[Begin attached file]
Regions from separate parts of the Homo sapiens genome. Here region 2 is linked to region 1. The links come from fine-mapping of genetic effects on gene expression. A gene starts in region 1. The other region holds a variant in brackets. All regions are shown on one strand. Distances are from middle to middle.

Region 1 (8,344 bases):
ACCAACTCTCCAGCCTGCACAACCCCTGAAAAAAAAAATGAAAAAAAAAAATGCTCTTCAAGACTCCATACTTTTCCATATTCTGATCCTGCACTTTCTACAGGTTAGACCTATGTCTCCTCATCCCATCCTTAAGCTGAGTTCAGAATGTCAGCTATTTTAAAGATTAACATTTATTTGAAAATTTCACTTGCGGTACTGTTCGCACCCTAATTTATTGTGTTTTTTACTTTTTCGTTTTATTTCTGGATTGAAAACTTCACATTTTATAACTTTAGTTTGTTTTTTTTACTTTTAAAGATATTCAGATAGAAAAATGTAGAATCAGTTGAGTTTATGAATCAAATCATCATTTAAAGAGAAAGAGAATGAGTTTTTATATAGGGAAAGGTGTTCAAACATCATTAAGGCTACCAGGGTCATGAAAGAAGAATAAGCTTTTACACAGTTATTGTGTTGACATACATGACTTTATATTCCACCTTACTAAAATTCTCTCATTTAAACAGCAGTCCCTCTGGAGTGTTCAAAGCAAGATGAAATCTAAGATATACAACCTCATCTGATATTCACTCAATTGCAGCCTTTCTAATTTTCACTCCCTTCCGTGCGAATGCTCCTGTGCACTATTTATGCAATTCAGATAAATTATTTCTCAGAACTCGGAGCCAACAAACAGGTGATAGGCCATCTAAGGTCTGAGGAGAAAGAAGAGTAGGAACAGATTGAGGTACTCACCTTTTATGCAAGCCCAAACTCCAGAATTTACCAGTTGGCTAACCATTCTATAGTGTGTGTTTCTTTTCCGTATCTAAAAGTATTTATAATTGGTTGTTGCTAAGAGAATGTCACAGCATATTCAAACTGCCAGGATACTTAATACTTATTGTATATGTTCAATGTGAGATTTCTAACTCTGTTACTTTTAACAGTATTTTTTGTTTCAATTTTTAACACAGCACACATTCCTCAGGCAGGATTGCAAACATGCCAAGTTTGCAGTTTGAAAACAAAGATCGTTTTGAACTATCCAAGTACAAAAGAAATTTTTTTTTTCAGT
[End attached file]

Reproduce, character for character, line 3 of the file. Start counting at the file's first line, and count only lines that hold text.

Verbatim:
ACCAACTCTCCAGCCTGCACAACCCCTGAAAAAAAAAATGAAAAAAAAAAATGCTCTTCAAGACTCCATACTTTTCCATATTCTGATCCTGCACTTTCTACAGGTTAGACCTATGTCTCCTCATCCCATCCTTAAGCTGAGTTCAGAATGTCAGCTATTTTAAAGATTAACATTTATTTGAAAATTTCACTTGCGGTACTGTTCGCACCCTAATTTATTGTGTTTTTTACTTTTTCGTTTTATTTCTGGATTGAAAACTTCACATTTTATAACTTTAGTTTGTTTTTTTTACTTTTAAAGATATTCAGATAGAAAAATGTAGAATCAGTTGAGTTTATGAATCAAATCATCATTTAAAGAGAAAGAGAATGAGTTTTTATATAGGGAAAGGTGTTCAAACATCATTAAGGCTACCAGGGTCATGAAAGAAGAATAAGCTTTTACACAGTTATTGTGTTGACATACATGACTTTATATTCCACCTTACTAAAATTCTCTCATTTAAACAGCAGTCCCTCTGGAGTGTTCAAAGCAAGATGAAATCTAAGATATACAACCTCATCTGATATTCACTCAATTGCAGCCTTTCTAATTTTCACTCCCTTCCGTGCGAATGCTCCTGTGCACTATTTATGCAATTCAGATAAATTATTTCTCAGAACTCGGAGCCAACAAACAGGTGATAGGCCATCTAAGGTCTGAGGAGAAAGAAGAGTAGGAACAGATTGAGGTACTCACCTTTTATGCAAGCCCAAACTCCAGAATTTACCAGTTGGCTAACCATTCTATAGTGTGTGTTTCTTTTCCGTATCTAAAAGTATTTATAATTGGTTGTTGCTAAGAGAATGTCACAGCATATTCAAACTGCCAGGATACTTAATACTTATTGTATATGTTCAATGTGAGATTTCTAACTCTGTTACTTTTAACAGTATTTTTTGTTTCAATTTTTAACACAGCACACATTCCTCAGGCAGGATTGCAAACATGCCAAGTTTGCAGTTTGAAAACAAAGATCGTTTTGAACTATCCAAGTACAAAAGAAATTTTTTTTTTCAGT